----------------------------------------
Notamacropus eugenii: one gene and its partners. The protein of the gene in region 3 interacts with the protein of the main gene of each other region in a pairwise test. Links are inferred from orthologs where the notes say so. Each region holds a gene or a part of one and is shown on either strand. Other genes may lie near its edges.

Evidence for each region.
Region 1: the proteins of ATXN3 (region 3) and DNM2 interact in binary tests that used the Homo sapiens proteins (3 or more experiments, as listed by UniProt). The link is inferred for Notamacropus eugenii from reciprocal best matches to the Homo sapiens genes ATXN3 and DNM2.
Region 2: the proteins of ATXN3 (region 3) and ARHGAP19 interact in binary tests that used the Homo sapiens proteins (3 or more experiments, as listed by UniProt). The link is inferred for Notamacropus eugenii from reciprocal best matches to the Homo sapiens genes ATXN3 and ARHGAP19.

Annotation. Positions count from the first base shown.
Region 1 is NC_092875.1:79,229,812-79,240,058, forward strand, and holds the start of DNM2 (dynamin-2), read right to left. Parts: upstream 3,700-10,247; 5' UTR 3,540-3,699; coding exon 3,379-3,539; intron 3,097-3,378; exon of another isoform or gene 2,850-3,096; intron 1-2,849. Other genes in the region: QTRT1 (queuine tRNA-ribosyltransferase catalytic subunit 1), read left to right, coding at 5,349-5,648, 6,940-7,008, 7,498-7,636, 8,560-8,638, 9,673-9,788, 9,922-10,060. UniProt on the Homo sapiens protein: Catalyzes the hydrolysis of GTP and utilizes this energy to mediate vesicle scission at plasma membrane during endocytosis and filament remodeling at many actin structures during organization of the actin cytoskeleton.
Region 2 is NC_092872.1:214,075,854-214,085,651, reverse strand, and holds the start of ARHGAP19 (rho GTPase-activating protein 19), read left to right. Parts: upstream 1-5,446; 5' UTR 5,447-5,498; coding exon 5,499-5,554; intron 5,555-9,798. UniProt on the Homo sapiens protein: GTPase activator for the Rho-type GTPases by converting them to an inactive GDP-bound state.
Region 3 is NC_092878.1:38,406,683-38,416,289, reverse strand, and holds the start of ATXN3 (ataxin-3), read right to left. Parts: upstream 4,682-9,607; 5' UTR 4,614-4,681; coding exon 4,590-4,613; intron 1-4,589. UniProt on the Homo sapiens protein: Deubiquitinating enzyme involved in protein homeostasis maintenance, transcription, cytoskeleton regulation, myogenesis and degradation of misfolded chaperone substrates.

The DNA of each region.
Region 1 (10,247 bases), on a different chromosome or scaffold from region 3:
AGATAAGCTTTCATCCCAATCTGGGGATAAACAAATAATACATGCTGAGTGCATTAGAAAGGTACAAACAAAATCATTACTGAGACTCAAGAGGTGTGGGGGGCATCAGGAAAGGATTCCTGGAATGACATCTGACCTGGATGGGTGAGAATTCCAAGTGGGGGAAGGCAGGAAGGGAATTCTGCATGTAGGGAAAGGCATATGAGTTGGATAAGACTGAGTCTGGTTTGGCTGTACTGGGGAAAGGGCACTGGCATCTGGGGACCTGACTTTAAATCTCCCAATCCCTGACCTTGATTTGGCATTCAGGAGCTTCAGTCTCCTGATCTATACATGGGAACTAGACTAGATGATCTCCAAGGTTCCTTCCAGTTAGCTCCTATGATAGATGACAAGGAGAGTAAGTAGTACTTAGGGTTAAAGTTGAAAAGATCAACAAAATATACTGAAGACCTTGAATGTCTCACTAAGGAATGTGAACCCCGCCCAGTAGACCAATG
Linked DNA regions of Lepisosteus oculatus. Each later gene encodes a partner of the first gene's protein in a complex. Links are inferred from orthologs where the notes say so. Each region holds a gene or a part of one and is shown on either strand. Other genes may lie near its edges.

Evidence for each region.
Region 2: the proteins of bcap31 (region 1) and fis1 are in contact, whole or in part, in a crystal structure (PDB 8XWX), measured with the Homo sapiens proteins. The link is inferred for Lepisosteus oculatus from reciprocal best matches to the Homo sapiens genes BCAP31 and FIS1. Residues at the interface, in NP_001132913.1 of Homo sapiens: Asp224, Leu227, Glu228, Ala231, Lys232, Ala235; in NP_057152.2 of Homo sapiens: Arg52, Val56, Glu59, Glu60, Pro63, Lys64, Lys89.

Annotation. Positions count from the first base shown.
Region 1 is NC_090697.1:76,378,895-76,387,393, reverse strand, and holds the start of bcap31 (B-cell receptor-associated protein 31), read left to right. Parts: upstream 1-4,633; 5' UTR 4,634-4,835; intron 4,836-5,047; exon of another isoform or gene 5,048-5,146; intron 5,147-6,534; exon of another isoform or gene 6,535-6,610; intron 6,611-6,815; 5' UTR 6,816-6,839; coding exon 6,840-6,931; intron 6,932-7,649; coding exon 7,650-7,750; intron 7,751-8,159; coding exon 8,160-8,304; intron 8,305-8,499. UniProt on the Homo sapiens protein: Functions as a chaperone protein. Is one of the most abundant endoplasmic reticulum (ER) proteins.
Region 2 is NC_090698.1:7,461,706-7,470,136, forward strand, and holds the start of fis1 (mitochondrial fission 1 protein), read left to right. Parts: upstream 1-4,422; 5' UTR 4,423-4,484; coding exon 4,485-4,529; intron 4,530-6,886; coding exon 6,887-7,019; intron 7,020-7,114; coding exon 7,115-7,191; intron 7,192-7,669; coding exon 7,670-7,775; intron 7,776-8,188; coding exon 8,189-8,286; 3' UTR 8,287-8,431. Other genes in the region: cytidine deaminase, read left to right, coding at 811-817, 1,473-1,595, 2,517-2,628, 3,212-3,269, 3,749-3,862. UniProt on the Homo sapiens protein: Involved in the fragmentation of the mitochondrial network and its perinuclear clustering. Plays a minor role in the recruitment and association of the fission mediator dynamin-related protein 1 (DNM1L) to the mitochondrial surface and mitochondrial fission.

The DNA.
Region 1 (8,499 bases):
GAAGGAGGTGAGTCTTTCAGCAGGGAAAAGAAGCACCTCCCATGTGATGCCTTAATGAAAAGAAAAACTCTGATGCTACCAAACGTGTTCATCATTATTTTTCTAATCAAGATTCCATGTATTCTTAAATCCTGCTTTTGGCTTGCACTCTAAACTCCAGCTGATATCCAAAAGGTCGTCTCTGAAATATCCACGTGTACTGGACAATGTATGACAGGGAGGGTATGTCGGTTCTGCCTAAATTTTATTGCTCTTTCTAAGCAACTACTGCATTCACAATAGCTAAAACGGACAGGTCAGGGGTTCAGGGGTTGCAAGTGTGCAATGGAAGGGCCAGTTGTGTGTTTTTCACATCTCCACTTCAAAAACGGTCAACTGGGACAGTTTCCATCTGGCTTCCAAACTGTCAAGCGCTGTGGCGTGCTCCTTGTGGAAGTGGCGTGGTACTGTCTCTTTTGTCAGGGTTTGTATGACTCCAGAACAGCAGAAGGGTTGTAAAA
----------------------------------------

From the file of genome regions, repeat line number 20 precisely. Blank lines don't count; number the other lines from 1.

GAAGGAGGTGAGTCTTTCAGCAGGGAAAAGAAGCACCTCCCATGTGATGCCTTAATGAAAAGAAAAACTCTGATGCTACCAAACGTGTTCATCATTATTTTTCTAATCAAGATTCCATGTATTCTTAAATCCTGCTTTTGGCTTGCACTCTAAACTCCAGCTGATATCCAAAAGGTCGTCTCTGAAATATCCACGTGTACTGGACAATGTATGACAGGGAGGGTATGTCGGTTCTGCCTAAATTTTATTGCTCTTTCTAAGCAACTACTGCATTCACAATAGCTAAAACGGACAGGTCAGGGGTTCAGGGGTTGCAAGTGTGCAATGGAAGGGCCAGTTGTGTGTTTTTCACATCTCCACTTCAAAAACGGTCAACTGGGACAGTTTCCATCTGGCTTCCAAACTGTCAAGCGCTGTGGCGTGCTCCTTGTGGAAGTGGCGTGGTACTGTCTCTTTTGTCAGGGTTTGTATGACTCCAGAACAGCAGAAGGGTTGTAAAA